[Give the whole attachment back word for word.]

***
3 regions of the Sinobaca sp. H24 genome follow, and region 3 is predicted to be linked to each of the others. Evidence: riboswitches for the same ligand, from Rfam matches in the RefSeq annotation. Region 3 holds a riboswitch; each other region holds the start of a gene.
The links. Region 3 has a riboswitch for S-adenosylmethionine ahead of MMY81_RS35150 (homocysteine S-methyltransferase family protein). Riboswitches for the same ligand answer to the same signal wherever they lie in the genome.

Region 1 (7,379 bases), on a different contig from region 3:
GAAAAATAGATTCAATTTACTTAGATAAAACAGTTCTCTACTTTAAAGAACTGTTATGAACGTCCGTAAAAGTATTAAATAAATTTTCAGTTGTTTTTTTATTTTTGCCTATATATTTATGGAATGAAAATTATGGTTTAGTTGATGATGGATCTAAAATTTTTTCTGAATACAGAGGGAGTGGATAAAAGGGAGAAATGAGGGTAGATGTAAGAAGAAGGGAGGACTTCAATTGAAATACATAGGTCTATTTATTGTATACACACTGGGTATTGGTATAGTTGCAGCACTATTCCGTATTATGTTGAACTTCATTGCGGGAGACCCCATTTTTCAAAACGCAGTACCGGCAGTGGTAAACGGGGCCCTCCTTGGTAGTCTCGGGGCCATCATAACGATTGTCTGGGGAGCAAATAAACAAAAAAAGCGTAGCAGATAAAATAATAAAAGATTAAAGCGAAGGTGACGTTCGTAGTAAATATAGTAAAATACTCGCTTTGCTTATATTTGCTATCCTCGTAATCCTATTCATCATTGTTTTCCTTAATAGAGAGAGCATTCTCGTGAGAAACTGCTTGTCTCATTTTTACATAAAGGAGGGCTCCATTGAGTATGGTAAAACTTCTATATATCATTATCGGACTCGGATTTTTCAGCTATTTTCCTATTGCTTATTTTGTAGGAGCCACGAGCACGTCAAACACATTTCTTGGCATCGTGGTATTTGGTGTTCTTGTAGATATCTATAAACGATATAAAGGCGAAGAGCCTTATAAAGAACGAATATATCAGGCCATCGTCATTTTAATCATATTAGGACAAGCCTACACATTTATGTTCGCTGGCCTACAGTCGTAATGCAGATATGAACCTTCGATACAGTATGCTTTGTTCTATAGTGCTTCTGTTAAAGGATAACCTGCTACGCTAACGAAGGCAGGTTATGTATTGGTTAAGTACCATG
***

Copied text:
3 regions of the Sinobaca sp. H24 genome follow, and region 3 is predicted to be linked to each of the others. Evidence: riboswitches for the same ligand, from Rfam matches in the RefSeq annotation. Region 3 holds a riboswitch; each other region holds the start of a gene.
The links. Region 3 has a riboswitch for S-adenosylmethionine ahead of MMY81_RS35150 (homocysteine S-methyltransferase family protein). Riboswitches for the same ligand answer to the same signal wherever they lie in the genome.

Region 1 (7,379 bases), on a different contig from region 3:
GAAAAATAGATTCAATTTACTTAGATAAAACAGTTCTCTACTTTAAAGAACTGTTATGAACGTCCGTAAAAGTATTAAATAAATTTTCAGTTGTTTTTTTATTTTTGCCTATATATTTATGGAATGAAAATTATGGTTTAGTTGATGATGGATCTAAAATTTTTTCTGAATACAGAGGGAGTGGATAAAAGGGAGAAATGAGGGTAGATGTAAGAAGAAGGGAGGACTTCAATTGAAATACATAGGTCTATTTATTGTATACACACTGGGTATTGGTATAGTTGCAGCACTATTCCGTATTATGTTGAACTTCATTGCGGGAGACCCCATTTTTCAAAACGCAGTACCGGCAGTGGTAAACGGGGCCCTCCTTGGTAGTCTCGGGGCCATCATAACGATTGTCTGGGGAGCAAATAAACAAAAAAAGCGTAGCAGATAAAATAATAAAAGATTAAAGCGAAGGTGACGTTCGTAGTAAATATAGTAAAATACTCGCTTTGCTTATATTTGCTATCCTCGTAATCCTATTCATCATTGTTTTCCTTAATAGAGAGAGCATTCTCGTGAGAAACTGCTTGTCTCATTTTTACATAAAGGAGGGCTCCATTGAGTATGGTAAAACTTCTATATATCATTATCGGACTCGGATTTTTCAGCTATTTTCCTATTGCTTATTTTGTAGGAGCCACGAGCACGTCAAACACATTTCTTGGCATCGTGGTATTTGGTGTTCTTGTAGATATCTATAAACGATATAAAGGCGAAGAGCCTTATAAAGAACGAATATATCAGGCCATCGTCATTTTAATCATATTAGGACAAGCCTACACATTTATGTTCGCTGGCCTACAGTCGTAATGCAGATATGAACCTTCGATACAGTATGCTTTGTTCTATAGTGCTTCTGTTAAAGGATAACCTGCTACGCTAACGAAGGCAGGTTATGTATTGGTTAAGTACCATG